Don't Cry for Me, Single Option
The collapse of "the public option" last weekend gave rise to several days of intense media speculation about current White House strategies for health care reform. In effect, the Obama administration threw the option overboard — after claiming since last winter that it would be essential.
President Obama chose to jettison his avowed commitment to a public option that would compete with private health insurance. What followed, amid rancor and anger from liberal Democrats, was a classic presidential effort to backtrack and pretend that what had just happened didn't really happen.
But for the public option, the fluttering of a white flag over the White House is almost certain to be fatal, no matter how much Obama tries to lower it. The message was instantly conveyed and instantly received across Washington's political spectrum: The president won't go to the mat for a public option after all.
In the midst of a tough battle for passage of a major bill, such a message from the Oval Office is deadly.
It didn't have to be this way.
When President Lyndon Johnson called for a new government program to guarantee health care for the elderly, a fierce outcry against "socialized medicine" echoed from coast to coast. The Rush Limbaughs and George Wills of the day went nuts. But Johnson was able to sign Medicare into law in 1965 — after he refused to waver.
Now, the president is wavering. And no spoonfuls of rhetorical sugar will help this bitter medicine go down.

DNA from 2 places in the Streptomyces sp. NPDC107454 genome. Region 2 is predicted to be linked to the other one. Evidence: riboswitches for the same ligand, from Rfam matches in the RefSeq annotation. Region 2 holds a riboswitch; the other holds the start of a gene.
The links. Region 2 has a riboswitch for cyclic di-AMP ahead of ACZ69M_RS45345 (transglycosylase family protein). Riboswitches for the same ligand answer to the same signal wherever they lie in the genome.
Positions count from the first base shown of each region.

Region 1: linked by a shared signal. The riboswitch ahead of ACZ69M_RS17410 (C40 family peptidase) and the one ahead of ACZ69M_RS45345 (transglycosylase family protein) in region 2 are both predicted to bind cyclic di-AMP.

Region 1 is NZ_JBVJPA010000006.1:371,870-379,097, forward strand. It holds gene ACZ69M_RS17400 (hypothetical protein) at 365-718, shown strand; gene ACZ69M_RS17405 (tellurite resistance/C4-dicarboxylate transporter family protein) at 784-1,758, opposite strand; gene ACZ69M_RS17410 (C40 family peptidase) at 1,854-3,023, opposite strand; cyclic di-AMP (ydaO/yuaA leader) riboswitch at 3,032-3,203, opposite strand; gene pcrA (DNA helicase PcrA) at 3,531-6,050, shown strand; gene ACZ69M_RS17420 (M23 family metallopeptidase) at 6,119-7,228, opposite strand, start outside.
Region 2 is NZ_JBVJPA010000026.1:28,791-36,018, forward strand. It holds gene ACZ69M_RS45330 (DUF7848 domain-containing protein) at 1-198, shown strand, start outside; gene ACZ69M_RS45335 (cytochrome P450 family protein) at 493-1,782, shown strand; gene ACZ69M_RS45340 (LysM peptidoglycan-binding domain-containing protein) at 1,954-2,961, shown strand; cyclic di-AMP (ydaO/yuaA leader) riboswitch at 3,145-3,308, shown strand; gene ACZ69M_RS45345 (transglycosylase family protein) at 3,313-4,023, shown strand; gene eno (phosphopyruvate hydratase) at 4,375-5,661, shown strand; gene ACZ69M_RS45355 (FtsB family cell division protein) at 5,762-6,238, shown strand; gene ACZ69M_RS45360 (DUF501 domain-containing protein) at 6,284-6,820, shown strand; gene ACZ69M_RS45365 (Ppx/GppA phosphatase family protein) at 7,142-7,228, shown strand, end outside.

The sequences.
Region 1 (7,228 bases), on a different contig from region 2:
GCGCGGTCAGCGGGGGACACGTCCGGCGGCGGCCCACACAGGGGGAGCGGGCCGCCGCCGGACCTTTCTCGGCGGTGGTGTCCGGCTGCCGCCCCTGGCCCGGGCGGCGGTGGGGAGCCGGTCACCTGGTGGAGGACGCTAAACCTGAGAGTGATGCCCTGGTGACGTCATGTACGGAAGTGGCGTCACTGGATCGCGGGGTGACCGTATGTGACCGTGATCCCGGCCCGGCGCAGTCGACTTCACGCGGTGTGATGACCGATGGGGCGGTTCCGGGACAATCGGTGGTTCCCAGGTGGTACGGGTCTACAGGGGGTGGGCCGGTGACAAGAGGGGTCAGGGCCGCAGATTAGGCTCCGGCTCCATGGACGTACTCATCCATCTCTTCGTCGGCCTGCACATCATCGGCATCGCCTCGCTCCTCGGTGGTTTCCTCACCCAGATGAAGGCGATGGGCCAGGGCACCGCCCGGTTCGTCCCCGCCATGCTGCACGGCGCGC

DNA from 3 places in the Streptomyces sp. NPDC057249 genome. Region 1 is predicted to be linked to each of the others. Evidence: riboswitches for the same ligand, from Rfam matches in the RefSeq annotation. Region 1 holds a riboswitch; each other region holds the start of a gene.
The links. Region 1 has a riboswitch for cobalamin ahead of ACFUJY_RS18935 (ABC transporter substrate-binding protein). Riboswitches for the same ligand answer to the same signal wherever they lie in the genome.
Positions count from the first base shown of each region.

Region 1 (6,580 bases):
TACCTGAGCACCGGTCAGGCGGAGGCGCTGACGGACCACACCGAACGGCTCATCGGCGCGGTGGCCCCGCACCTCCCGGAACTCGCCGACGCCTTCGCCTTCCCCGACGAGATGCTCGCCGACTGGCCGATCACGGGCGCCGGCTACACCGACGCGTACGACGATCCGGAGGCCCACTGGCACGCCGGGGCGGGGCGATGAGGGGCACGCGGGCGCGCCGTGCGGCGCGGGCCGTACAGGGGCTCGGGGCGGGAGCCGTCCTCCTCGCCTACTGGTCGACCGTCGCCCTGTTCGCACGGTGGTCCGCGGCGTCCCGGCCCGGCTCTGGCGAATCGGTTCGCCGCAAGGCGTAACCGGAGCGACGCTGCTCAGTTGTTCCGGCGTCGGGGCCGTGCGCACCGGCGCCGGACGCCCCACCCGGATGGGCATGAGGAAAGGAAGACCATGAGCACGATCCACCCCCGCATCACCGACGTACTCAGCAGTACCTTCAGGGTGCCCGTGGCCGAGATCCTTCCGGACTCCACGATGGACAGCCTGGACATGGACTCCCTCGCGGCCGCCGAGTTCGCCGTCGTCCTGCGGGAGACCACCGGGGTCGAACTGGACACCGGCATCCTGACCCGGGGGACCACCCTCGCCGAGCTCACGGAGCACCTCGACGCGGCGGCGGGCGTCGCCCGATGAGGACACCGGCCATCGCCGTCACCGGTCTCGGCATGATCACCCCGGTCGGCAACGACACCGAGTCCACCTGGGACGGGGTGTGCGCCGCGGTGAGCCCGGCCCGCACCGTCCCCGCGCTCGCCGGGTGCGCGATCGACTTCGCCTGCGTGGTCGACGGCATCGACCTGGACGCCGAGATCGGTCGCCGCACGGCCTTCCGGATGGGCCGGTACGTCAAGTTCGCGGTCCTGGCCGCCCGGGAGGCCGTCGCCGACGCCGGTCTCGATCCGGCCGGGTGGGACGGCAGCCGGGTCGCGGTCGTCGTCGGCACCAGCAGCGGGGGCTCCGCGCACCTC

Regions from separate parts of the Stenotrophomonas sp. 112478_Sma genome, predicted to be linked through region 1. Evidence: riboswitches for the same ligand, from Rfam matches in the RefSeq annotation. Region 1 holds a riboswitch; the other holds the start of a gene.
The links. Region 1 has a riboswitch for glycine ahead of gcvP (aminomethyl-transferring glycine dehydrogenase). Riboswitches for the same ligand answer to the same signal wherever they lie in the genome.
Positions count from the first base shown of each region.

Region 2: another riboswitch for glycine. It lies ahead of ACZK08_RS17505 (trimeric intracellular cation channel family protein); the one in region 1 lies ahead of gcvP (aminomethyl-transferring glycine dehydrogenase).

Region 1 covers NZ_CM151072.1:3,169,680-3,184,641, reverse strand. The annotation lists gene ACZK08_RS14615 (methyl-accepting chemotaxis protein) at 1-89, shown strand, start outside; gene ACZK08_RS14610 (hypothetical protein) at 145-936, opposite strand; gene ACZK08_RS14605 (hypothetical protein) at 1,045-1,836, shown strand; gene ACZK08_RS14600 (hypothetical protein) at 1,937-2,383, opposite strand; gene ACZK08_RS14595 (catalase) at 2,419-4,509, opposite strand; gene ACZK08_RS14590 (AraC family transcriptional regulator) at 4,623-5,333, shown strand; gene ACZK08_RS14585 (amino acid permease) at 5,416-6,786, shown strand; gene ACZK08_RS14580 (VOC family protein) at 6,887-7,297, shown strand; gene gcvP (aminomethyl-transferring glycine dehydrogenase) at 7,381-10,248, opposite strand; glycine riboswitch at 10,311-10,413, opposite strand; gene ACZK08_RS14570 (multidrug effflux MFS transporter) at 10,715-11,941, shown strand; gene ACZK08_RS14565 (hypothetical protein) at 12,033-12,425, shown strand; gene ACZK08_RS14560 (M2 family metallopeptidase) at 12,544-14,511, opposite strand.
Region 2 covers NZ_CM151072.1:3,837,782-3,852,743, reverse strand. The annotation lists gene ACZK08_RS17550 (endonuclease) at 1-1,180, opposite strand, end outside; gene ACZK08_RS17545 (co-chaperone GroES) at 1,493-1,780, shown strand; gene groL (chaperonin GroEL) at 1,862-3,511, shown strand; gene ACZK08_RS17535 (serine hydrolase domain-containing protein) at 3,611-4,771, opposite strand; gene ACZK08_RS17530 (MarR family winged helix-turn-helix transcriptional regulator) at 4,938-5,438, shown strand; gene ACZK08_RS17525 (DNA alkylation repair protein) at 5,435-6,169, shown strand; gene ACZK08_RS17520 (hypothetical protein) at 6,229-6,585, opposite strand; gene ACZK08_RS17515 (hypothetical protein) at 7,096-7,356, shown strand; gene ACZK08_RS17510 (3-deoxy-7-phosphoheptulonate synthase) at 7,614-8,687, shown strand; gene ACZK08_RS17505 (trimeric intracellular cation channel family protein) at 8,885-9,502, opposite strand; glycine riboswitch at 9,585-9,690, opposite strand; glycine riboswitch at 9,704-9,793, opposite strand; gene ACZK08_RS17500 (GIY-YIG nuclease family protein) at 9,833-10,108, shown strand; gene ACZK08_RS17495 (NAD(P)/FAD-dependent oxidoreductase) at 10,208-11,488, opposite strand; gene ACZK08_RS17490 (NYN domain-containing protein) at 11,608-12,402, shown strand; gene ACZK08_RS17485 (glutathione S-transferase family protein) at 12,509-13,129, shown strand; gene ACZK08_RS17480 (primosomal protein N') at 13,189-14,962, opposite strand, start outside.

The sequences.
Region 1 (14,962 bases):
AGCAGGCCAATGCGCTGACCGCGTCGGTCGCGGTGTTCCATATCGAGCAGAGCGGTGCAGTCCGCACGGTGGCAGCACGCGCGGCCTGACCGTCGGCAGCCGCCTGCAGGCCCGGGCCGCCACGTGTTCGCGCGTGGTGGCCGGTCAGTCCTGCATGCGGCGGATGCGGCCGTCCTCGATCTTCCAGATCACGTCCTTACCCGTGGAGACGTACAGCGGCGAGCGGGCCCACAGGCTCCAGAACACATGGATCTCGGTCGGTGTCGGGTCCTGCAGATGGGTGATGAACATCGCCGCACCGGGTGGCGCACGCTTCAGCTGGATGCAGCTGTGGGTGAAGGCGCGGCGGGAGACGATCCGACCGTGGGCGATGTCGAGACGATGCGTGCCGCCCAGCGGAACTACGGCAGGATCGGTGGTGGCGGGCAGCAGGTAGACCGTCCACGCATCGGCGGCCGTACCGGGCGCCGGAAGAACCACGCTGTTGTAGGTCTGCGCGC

At its best, "the public option" was no great shakes. Under the plan, private insurance companies would continue to dominate health care while extracting huge profits. Yet some hoped that the public option might open the door to truly universal health care across the country.
But last weekend, Obama dubbed the public option "just one sliver" of potential health care reform.
The retreat jarred activists who've been working hard for meaningful health care reform. Individual political figures and groups that have been steadfast Obama loyalists for well over a year — such as former Gov. Howard Dean and the Democracy For America organization — were faced with the choice of piping down or pushing back.
What followed was a binge of media stories and commentaries revolving around the question of whether the public option was really dead. Meanwhile, the guy who killed it was working behind the scenes to wipe off as many presidential fingerprints as possible.
Close to 50 million Americans have no health insurance. And those of us who do have coverage — on paper — are apt to discover gaping holes in our insurance when we need it most. That's the profit-driven system of health care.
Even a "robust" public option would fall far short of guaranteeing health care for all. As a matter of principle as well as practicality, the ideal of securing health care as a human right will require a single-payer system, also known as Medicare for all.
During his presidential campaign, Barack Obama made a statement that became a kind of logo on his literature and website: "I'm asking you to believe. Not just in my ability to bring about change in Washington. ... I'm asking you to believe in yours."
Democracy is not about automatic faith in any leader. At the same time, news media should inform and encourage wide-ranging debate — nurturing the inclinations of the public to speak up and participate in a democratic process.
Norman Solomon is the author of the book "War Made Easy: How Presidents and Pundits Keep Spinning Us to Death," which has been made into a documentary film. For information, go to: www.normansolomon.com.
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